Long-term climate stability and global endemism patterns
Earth’s glacial cycles have had marked effects on species distributions, and have likely left important legacies in modern ecological communities. Areas with very stable climates are expected to have high rates of endemism and to contain many specialized, weakly dispersing species. Together, these species can be described as possessing a “stable climate trait syndrome”. Regions containing many such species are particular conservation priorities, having both high value and high vulnerability. Here, I will discuss evidence for such a trait syndrome across a wide range of taxonomic groups and consider the implications for community vulnerability to climate change.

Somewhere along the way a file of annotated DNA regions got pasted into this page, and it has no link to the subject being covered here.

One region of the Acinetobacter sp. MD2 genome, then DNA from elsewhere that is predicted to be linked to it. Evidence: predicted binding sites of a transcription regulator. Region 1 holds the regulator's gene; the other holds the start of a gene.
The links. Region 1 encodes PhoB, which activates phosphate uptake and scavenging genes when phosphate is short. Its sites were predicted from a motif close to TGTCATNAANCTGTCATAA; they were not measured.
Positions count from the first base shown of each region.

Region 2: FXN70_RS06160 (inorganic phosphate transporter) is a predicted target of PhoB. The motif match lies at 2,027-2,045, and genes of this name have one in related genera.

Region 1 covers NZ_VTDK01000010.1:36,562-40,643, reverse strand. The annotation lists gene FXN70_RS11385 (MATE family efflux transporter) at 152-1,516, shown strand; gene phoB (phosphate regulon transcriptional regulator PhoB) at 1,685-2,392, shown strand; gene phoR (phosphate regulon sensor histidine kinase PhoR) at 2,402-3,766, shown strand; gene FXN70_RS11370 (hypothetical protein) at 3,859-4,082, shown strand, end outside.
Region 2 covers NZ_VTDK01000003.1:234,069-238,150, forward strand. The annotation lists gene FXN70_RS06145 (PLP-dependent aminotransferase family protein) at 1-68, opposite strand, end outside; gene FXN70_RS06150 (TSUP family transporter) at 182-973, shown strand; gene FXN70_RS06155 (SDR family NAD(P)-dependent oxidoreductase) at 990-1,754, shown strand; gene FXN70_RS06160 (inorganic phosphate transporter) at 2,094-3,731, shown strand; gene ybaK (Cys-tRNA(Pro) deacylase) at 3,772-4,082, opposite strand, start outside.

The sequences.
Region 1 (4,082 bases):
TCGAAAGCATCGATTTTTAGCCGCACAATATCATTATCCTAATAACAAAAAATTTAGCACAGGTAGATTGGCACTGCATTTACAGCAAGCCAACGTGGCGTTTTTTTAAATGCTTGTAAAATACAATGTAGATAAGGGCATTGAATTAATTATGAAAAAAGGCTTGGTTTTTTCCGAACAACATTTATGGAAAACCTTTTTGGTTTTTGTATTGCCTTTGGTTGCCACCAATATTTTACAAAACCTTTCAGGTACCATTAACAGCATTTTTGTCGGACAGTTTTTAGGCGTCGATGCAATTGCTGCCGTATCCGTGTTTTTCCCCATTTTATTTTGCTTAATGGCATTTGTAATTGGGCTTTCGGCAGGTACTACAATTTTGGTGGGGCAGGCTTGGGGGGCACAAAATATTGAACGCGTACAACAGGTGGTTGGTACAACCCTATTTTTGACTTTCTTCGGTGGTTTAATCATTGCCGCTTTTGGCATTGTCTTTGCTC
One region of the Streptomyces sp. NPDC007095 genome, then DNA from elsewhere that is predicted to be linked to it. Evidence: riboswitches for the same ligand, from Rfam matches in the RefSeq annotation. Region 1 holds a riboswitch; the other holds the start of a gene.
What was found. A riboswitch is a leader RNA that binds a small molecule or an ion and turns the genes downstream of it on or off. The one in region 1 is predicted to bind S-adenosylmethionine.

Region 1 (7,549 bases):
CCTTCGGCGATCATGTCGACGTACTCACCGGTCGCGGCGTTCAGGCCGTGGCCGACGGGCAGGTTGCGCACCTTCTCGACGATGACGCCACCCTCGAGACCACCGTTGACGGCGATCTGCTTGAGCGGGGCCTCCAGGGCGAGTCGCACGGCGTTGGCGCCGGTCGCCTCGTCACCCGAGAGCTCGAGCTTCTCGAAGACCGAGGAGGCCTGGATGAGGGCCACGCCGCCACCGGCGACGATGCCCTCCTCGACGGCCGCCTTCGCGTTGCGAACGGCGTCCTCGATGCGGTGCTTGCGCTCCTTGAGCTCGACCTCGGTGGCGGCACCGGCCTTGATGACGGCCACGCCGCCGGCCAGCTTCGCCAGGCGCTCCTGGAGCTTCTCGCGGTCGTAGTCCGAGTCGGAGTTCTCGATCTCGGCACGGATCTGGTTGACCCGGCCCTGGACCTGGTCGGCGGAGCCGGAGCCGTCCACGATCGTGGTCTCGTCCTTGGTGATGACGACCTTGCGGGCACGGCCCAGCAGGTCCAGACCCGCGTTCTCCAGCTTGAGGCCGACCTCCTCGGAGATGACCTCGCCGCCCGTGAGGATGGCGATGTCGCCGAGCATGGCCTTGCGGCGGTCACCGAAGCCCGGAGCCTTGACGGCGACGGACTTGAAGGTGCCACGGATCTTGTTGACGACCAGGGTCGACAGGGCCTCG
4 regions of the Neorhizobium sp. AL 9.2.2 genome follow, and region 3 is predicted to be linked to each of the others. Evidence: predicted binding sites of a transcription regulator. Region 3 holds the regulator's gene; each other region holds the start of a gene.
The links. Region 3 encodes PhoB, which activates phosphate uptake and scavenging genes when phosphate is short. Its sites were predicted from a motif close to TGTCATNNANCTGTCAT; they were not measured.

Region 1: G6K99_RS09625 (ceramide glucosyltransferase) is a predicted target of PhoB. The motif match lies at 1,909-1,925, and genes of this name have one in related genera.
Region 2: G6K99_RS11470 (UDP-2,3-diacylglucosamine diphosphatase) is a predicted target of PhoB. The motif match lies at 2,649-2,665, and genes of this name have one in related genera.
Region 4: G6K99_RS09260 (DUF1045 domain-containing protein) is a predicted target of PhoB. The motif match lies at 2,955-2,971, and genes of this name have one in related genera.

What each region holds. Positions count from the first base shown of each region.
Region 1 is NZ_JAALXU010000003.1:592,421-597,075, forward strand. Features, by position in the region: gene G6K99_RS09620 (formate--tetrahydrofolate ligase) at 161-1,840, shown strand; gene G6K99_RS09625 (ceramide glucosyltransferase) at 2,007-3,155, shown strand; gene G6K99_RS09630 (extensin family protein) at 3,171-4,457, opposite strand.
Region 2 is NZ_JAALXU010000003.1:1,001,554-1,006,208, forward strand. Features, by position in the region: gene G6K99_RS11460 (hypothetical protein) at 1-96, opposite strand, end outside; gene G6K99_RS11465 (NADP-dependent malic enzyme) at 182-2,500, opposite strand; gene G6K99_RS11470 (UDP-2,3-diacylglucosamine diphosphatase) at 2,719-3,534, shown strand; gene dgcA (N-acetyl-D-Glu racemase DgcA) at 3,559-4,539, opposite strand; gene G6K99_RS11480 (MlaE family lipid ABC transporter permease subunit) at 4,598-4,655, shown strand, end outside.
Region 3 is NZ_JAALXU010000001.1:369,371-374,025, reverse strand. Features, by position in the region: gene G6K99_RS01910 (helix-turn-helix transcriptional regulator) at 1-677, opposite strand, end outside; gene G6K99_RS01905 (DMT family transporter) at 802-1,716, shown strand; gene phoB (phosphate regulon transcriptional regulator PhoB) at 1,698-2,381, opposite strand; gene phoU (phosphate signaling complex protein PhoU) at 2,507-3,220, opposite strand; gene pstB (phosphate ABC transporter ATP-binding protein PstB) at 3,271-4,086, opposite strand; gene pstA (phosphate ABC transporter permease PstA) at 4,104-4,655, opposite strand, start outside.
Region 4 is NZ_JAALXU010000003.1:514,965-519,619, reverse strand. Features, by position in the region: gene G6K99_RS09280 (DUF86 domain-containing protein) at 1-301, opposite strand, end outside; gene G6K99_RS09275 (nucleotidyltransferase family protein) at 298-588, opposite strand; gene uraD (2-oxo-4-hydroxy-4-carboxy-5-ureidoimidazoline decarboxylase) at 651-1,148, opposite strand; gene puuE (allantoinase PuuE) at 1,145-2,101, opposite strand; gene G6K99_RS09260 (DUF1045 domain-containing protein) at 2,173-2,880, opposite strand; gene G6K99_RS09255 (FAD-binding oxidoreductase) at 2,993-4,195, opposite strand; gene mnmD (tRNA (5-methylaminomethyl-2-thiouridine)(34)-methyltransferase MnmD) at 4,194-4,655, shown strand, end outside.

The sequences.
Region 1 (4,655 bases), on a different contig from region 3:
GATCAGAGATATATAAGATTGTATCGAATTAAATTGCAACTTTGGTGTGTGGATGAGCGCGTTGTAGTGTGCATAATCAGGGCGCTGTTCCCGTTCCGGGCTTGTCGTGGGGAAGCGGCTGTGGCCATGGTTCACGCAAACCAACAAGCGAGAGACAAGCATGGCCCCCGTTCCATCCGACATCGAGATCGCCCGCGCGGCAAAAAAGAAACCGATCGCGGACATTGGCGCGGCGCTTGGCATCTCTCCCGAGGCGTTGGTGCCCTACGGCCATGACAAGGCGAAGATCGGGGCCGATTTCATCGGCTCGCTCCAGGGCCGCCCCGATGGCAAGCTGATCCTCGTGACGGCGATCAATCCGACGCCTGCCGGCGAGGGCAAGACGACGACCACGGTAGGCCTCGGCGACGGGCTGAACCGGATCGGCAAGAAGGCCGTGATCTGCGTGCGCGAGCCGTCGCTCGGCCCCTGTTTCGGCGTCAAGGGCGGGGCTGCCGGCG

Consistent with theory, regions that have experienced low climate change velocity since the Last Glacial Maximum (21000 years ago) contain most of the world’s many endemic vertebrate species. This broad pattern appears to apply across many regions and for many taxonomic groups. Other aspects of the stable climate trait syndrome are less well-supported, with mixed evidence for an effect of stability on species specialization in interaction networks and limited evidence for an effect on dispersal ability. More work is needed to elucidate the less well-studied aspects of the syndrome and to disentangle their possible interactions. In the next 100 years, climate change is expected to accelerate massively. The expected spatial pattern of future change is broadly correlated with past change, though far from perfectly so. Areas with stable past climates that are expected to become unstable in the near future, including many areas of the southern hemisphere, therefore represent particular conservation concerns.